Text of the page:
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Planned dams threaten Cambodia's food security
Wednesday, 30th July 2014
The planned construction of 88 hydroelectric dams in the lower Mekong basin by 2030 will cause...
Let's change the food security conversation on aquaculture
Friday, 25th July 2014
In many parts of the developing world, aquaculture has been touted for quite some time as an...
Small fish meets nourishment of mothers, children
Tuesday, 22nd July 2014
RANGPUR, July 19 (BSS): Production of micronutrient-enriched small fishes has been increasing...

Press releases

Partnerships for aquaculture development in Timor-Leste
Thursday, 16th October 2014
Two agreements that will promote aquaculture as a means to improve...
Animation highlights need to tackle gender norms
Friday, 10th October 2014
Launched on International Rural Women’s Day, a new animation from WorldFish,...
New report links aquaculture and poverty reduction
Friday, 8th August 2014
WorldFish working together with the Bangladesh Institute of Development...

All news and press releases

Archive

Photo Credit: USAID Bangladesh As USAID’s annual letter this year notes, in development it is no longer enough to teach a farmer to grow a new crop—or in this case, to fish. Our work isn’t done until we help a farmer learn to run a successful business too. This is precisely what is happening in Bangladesh. Consider Harun and Bina Majhy, who have co-managed a fishing business in rural Bangladesh...
Nam Gnouang Dam (60MW), on a tributary of the Nam Theun River in Laos. Think of the pressure change you feel when an elevator zips you up multiple floors in a tall building. Imagine how you'd feel if that elevator carried you all the way up to the top of Mt. Everest – in the blink of an eye. That's similar to what many fish experience when they travel through the turbulent waters near a dam...
A man walks back with a bucket of shrimp through the swamp in Khulna, Bangladesh. DHAKA, 11 April 2014 (IRIN) - A new insurance scheme in which pre-determined flood thresholds trigger speedy compensation offers hope for poor people in flood-prone Bangladesh, experts say.   “Floods adversely impact the ability of the poor to earn a livelihood both by destroying assets and limiting...
Mola is a micronutrient rich small fish. Rangpur, Bangladesh. How to get enough nutrition into the diets of some of the world's poorest people is a persistent problem in the developing world.   In Bangladesh, where half the population lives below the poverty line, a UN-funded programme in the country's North West has been working with farmers to breed nutrient-dense small fish for...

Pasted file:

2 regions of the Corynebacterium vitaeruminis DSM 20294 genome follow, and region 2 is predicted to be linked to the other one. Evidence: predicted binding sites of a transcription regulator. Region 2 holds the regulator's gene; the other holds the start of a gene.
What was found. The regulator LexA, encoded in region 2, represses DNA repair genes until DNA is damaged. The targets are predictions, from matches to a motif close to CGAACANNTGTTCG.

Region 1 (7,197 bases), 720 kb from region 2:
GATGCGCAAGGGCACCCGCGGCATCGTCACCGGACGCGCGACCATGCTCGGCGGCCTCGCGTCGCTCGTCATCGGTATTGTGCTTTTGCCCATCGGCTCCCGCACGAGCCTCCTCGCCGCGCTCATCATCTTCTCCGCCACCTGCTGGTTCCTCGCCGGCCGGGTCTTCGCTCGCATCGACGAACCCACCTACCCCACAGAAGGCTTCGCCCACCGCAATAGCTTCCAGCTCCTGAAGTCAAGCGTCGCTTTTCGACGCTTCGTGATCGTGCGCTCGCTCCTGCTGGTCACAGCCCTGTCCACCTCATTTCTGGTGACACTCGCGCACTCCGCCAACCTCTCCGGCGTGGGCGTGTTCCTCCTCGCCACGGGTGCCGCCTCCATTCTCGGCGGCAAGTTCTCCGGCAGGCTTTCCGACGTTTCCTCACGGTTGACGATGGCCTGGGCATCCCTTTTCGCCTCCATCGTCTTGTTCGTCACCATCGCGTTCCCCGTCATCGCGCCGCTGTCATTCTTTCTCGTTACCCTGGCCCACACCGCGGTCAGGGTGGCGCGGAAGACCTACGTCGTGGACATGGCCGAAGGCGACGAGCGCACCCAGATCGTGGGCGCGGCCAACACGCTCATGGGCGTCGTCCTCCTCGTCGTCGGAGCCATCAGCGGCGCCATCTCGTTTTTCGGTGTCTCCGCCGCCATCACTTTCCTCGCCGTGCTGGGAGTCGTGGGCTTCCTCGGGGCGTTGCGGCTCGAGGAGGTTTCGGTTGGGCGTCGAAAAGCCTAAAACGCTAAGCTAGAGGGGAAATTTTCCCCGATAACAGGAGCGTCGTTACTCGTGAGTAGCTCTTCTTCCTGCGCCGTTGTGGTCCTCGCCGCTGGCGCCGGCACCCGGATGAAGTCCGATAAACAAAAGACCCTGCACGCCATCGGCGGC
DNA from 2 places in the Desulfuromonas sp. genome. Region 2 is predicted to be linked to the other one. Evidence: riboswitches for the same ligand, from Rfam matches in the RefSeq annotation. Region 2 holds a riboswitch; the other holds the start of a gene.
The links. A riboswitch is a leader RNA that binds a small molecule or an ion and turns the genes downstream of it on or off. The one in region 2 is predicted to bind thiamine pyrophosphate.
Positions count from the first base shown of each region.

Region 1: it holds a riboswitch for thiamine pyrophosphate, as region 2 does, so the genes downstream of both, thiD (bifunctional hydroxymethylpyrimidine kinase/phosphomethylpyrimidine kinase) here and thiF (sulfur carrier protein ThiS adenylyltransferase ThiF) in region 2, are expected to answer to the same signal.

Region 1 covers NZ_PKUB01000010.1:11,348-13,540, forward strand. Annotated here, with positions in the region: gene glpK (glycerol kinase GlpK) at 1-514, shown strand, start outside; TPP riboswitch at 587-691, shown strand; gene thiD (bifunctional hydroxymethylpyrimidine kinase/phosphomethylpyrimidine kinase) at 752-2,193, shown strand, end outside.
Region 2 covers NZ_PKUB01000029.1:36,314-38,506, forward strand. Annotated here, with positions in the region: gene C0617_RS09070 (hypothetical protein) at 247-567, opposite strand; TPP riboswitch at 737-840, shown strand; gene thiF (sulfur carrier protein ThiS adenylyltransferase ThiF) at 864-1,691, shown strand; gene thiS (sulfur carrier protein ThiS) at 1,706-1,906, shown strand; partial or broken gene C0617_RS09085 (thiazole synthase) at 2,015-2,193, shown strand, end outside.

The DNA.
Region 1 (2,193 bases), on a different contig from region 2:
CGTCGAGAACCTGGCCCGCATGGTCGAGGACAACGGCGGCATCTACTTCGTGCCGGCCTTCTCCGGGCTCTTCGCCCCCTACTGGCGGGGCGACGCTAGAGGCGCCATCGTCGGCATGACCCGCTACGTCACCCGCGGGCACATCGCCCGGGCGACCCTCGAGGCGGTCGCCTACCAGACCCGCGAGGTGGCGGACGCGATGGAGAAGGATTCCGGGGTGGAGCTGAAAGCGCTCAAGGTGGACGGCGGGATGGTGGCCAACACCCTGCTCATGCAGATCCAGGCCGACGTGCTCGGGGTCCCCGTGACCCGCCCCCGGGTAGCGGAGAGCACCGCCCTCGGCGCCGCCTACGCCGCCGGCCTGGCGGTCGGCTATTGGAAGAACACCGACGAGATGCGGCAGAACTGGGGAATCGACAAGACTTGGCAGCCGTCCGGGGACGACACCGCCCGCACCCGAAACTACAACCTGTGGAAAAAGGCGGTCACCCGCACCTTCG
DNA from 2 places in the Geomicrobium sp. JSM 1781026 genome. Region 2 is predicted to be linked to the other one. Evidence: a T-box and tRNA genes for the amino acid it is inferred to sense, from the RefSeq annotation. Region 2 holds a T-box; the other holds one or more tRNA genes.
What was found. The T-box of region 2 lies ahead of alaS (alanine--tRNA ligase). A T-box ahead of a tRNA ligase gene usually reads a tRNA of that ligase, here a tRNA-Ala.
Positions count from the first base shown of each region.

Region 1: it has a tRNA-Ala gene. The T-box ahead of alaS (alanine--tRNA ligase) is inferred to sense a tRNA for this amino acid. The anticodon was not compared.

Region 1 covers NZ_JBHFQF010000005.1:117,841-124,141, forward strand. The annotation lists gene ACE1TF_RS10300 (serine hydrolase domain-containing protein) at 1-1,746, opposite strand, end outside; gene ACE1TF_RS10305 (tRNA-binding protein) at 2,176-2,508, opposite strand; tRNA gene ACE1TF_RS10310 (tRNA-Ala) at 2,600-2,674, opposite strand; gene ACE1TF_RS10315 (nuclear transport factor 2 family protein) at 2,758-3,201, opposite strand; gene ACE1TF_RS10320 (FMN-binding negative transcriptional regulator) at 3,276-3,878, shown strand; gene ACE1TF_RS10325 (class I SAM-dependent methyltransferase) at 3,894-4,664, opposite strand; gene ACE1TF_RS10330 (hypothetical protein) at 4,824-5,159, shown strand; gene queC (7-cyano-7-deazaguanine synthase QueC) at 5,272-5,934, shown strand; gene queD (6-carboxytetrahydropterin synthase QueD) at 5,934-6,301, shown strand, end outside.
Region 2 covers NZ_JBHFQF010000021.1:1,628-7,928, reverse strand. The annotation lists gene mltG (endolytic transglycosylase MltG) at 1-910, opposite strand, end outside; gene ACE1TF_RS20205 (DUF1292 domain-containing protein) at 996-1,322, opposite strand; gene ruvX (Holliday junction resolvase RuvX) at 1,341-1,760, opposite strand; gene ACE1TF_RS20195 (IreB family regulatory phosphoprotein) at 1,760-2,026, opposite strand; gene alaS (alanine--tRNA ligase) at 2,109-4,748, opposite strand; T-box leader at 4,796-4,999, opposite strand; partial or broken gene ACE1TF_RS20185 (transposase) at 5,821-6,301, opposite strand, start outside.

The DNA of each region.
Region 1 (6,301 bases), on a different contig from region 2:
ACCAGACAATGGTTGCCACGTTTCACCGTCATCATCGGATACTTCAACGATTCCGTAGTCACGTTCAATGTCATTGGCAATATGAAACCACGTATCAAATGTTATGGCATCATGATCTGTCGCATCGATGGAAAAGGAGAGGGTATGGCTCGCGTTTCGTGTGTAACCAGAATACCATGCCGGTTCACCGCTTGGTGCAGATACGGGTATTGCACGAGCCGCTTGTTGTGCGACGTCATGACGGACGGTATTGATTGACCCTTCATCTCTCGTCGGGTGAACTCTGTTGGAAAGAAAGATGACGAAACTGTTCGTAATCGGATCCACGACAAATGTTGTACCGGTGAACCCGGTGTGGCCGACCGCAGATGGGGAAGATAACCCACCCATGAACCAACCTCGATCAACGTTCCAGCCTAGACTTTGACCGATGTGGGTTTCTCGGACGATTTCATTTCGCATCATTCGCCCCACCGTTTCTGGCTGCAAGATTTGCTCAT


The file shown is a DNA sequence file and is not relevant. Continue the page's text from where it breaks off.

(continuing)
Farmer checks the condition of fry before releasing, Egypt.This is a joint post with Malcolm Dickson, senior scientist and IEIDEAS project leader at WorldFish. We are all eating more fish nowadays — except in Africa, where there is a huge and rapidly growing gap between fish supply and demand. But why is this happening when fish is such an important component of the diet of the poor,...
A man and a woman selling fish at the market in Fayoum before upgraded, Egypt. Egyptian aquaculture has seen steady growth over the last 20 years and now supplies around 65% of the fish eaten throughout the country. The industry is also a crucial source of employment, providing more than 100,000 full-time jobs.   Cultured fish is by far the cheapest farmed animal protein in the...
Boy with a fish from his father's pond, Malawi.People who are food and nutrition insecure largely reside in Asia and Sub-Saharan Africa and for many, fish represents a rich source of protein, micronutrients and essential fatty acids. The contribution of fish to household food and nutrition security depends upon availability, access and cultural and personal preferences, writes M. C. M....
Woman and child from a fishing village, Bangladesh.Increased consumption of micronutrient-rich small fishes can effectively meet nutritional demand of malnourished children, pregnant women and lactating mothers in building a healthier generation.   Malnutrition of pregnant women, lactating mothers and children, belonging to the poorer families in rural Bangladesh, has been still remaining...
By Asafu Chijere, WorldFish, Malawi Aquaculture, Malawi.Moving along the shores of Lake Chilwa in Malawi selling cooked cassava and fritters was once a typical day for 30-year-old Ida Likhomo.   Like many others, the social pressures facing girls in the region’s fishing communities forced Ida to leave primary school in only her second year. With no education, there was no opportunity...
Fishing in Mekong River, Vietnam.The Khone Falls on the Mekong river in southern Laos, close to the Cambodian border, is “an ecologically unique area, so rare in nature that every effort should be made to preserve all of Khone Falls from any development”, according to a Mekong River Commission consultant in a 1994 report. A colony of Irrawaddy dolphins draws many visitors and helps to sustain a...

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